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The 1960 Jeppesen Airway Manual (courtesy of Chris Kennedy)

depicted Rocky Mount Municipal as having 2 paved runways (4,005′ Runway 15/33 & 3,785′ Runway 3/21),

as well as a taxiway leading to a ramp on the southeast side of the field with a single building (a hangar?).

Rocky Mount Municipal Airport was described in the 1962 AOPA Airport Directory as having 2 paved runways,

and the operator was listed as Rocky Mount Air Service.

The Aerodromes table on the 1965 Norfolk Sectional Chart (courtesy of John Voss)

described Rocky Mount Municipal as having 2 asphalt runways, with the longest being 4,005′.

In the words of Joe Benson,

“I flew a Cessna 210 from Opa Locka up to RMT in 1967 & I landed on Runway 21.

The next night, [I departed] off of Runway 3.

The only buildings even then were the FBO right on US 301.”

Jan Chamblee recalled, “Living in Nash County most of my life, my family made frequent trips to Rocky Mount in the 1960s through 1980s.

I remember cropdusters & private aircraft flying out of there.

I recall being on the airfield & seeing the cropdusters parked at hangars that backed up

to a convenience store / gas station property adjoining Centura Highway which was Hardees Boulevard at that time.”

The 1968 Flight Guide (courtesy of Bob Levittan) depicted Rocky Mount Municipal as having 2 paved runways: 4,000′ Runway 15/33 & 3,785′ Runway 3/21,

as well as a taxiway leading to a ramp on the southeast side of the field with a single building (a hangar?).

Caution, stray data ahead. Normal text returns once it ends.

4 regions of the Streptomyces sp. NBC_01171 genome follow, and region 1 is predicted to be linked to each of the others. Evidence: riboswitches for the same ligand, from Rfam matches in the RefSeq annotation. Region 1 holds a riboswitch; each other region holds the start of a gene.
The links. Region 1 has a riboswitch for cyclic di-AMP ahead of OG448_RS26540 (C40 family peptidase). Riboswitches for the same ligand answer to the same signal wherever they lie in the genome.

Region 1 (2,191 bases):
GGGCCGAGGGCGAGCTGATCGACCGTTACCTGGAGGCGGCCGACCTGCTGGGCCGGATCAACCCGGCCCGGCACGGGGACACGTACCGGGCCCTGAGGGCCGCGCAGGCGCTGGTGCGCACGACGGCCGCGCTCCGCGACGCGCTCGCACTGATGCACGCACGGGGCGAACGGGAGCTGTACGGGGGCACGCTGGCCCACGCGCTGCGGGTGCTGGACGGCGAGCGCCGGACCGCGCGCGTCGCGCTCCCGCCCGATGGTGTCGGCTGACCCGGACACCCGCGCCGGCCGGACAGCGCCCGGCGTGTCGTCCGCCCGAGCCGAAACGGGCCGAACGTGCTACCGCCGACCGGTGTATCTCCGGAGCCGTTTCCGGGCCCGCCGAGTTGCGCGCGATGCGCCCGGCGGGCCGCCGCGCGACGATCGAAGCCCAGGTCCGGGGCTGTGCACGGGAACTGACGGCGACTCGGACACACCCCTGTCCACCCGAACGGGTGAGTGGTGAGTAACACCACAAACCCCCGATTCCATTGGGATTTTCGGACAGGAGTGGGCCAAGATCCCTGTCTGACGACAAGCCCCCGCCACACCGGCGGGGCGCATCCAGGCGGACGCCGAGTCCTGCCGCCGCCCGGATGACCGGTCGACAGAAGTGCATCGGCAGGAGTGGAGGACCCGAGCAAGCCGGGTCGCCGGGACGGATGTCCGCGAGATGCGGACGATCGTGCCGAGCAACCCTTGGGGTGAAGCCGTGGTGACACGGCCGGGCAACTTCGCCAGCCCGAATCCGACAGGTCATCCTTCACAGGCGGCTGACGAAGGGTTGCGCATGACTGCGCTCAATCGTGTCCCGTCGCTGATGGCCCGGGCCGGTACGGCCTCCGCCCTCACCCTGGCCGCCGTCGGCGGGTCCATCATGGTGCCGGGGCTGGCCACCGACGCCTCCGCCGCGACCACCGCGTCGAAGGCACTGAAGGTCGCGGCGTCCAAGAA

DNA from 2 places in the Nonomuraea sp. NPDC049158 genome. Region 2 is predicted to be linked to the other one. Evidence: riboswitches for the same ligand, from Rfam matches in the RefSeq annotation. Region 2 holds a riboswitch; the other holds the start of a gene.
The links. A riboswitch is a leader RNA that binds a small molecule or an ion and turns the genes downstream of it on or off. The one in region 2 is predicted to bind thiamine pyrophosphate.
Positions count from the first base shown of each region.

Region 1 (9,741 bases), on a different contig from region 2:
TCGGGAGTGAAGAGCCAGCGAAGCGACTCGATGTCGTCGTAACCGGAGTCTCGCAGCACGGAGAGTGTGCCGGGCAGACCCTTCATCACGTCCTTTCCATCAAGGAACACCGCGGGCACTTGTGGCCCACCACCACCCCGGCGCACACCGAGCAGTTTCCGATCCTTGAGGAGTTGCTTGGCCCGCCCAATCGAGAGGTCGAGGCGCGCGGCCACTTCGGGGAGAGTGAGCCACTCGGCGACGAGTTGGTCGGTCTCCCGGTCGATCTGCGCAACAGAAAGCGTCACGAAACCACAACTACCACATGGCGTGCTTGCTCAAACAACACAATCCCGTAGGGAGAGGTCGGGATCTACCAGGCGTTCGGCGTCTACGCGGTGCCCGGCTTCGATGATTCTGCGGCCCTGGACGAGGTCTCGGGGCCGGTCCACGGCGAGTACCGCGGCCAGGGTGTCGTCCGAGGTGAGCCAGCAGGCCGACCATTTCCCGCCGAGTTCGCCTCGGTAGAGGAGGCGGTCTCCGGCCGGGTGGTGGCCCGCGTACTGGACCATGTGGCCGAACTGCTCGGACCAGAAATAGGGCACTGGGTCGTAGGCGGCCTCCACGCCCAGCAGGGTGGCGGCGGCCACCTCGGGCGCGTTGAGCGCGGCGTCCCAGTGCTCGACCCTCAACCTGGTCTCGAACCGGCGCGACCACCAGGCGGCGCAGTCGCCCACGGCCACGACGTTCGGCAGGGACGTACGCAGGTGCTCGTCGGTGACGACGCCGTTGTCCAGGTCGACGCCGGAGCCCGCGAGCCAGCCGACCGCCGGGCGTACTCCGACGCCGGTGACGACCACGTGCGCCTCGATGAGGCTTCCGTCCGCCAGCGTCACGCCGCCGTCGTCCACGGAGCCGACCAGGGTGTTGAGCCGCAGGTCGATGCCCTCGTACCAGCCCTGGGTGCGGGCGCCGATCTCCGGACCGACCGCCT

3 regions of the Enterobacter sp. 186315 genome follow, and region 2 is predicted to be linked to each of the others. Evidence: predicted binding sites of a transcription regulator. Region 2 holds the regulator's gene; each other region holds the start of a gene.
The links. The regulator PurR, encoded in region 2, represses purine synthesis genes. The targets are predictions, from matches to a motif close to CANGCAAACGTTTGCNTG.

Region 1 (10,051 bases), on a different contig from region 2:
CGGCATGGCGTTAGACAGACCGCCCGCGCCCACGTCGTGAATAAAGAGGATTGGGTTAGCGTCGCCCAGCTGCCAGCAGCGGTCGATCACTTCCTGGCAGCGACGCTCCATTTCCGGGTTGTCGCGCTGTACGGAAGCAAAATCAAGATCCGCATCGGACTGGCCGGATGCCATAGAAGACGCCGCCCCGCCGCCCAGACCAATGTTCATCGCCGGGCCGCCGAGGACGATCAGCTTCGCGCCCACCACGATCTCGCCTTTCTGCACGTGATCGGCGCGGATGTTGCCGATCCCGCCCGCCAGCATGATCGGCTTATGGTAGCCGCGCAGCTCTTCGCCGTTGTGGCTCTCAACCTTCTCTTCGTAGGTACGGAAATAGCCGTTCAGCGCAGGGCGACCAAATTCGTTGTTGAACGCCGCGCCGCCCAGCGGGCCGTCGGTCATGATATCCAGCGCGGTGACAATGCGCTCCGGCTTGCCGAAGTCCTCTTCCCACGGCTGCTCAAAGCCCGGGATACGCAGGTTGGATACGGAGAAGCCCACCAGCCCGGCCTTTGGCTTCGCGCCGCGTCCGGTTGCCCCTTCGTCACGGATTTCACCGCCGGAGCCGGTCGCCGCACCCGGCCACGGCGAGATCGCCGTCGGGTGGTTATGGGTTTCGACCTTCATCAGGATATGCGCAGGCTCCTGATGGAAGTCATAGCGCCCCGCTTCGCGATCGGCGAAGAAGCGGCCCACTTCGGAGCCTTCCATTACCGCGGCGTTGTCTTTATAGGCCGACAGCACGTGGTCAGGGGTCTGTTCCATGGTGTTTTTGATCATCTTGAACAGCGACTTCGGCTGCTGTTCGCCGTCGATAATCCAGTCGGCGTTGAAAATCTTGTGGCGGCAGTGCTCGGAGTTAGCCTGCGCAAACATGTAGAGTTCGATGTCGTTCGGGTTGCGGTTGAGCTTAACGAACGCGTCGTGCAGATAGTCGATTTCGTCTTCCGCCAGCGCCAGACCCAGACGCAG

Rocky Mount Municipal Airport was renamed Rocky Mount Downtown Airport

at some point between 1968-72,

after the larger Rocky Mount Wilson Airport had been built to the south.

“Rocky Mount Downtown” Airport was depicted on the August 1972 Charlotte Sectional Chart (courtesy of Robert Brown)

as having 2 paved runways, with the longest being 4,000′.

A 1975 USGS aerial view depicted Rocky Mount Municipal Airport as having 2 paved runways,

with a ramp, several buildings & what appeared to be several light planes on the southeast side.

The last aeronautical chart depiction which has been located of Rocky Mount Municipal Airport

was on the November 1976 CG-21 World Aeronautical Chart (courtesy of Chris Kennedy).

It depicted “Rocky Mount Downtown” Airport as having 2 paved runways, with the longest being 4,000′.

The 1977 USGS topo map depicted the “Municipal Airport”

as having 2 paved runways, with a few small buildings on the southeast side of the field.

A 3/1/77 USGS aerial view depicted Rocky Mount Municipal Airport as having 2 paved runways,

with a ramp, several buildings & a row of light planes on the southeast side.